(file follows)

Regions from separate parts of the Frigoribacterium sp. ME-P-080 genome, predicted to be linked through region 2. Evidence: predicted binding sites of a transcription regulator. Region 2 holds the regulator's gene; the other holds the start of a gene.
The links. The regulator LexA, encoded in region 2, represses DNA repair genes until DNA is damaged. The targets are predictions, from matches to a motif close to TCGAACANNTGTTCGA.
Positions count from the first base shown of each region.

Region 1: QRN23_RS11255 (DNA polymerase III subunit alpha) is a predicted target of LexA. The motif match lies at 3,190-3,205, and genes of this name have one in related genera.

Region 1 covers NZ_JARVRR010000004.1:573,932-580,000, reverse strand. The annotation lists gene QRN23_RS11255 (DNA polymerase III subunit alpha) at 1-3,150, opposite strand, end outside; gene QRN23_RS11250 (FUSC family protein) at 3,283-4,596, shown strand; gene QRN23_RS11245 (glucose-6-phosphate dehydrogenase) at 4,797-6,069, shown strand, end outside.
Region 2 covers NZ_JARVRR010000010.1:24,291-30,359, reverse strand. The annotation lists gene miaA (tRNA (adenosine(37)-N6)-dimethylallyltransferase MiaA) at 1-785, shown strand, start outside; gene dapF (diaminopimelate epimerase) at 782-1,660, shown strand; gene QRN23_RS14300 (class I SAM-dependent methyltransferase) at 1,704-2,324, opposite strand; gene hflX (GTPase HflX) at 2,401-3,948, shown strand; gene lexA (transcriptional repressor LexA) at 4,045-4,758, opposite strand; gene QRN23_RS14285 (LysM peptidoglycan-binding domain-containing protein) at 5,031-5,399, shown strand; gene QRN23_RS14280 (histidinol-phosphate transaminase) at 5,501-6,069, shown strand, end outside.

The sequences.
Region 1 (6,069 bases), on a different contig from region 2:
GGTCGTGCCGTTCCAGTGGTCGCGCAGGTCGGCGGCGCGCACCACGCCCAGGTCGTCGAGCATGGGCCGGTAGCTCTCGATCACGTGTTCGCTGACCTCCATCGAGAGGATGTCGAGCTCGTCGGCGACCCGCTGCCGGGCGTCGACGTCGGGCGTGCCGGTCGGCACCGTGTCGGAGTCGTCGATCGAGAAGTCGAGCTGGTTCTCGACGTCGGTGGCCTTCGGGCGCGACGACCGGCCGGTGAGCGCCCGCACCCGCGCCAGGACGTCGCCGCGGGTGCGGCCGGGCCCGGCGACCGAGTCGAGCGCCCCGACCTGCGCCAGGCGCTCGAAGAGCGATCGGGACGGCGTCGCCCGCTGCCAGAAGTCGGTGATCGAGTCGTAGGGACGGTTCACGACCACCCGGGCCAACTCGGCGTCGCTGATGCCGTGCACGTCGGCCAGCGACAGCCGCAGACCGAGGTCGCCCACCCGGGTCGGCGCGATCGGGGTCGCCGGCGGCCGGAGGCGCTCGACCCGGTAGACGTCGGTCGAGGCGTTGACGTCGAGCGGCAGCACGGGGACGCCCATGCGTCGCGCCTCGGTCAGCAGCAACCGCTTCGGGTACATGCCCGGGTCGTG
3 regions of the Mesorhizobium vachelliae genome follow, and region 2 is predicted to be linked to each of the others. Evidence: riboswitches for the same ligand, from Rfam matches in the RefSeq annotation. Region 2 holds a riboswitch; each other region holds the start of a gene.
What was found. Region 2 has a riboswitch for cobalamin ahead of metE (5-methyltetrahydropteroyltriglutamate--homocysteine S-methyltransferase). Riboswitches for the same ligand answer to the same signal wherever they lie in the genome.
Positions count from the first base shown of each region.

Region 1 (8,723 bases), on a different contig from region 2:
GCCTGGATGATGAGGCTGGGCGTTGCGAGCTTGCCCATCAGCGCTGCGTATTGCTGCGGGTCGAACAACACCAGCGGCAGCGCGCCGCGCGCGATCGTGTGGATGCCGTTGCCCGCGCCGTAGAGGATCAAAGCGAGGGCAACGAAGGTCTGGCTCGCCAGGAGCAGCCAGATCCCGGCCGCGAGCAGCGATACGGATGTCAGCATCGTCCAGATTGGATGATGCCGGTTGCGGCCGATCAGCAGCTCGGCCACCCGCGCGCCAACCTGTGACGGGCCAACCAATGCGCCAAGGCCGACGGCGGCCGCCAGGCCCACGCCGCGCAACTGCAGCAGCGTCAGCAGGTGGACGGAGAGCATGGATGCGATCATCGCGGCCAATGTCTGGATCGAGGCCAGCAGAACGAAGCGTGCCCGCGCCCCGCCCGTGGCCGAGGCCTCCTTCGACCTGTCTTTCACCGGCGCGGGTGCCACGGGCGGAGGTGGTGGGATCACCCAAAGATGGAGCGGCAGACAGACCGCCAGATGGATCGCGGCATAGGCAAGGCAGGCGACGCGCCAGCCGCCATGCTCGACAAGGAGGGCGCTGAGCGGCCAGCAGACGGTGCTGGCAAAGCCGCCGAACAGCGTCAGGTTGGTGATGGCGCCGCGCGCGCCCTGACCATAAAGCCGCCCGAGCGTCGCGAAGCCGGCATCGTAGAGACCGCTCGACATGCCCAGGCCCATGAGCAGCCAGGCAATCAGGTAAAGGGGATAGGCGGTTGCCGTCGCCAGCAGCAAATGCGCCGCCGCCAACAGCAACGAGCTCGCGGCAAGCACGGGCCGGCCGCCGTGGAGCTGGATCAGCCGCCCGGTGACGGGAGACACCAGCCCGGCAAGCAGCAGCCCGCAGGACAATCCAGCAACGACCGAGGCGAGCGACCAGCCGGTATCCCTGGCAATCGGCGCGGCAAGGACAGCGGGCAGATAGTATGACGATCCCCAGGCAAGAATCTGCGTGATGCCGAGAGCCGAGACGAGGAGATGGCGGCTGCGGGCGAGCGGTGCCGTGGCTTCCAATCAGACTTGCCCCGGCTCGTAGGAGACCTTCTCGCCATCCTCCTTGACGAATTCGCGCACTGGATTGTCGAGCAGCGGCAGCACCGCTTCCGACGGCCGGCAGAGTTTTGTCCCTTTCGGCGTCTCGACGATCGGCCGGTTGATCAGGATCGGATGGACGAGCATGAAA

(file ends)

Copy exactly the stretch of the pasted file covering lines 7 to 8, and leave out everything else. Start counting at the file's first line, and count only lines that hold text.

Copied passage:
The sequences.
Region 1 (6,069 bases), on a different contig from region 2: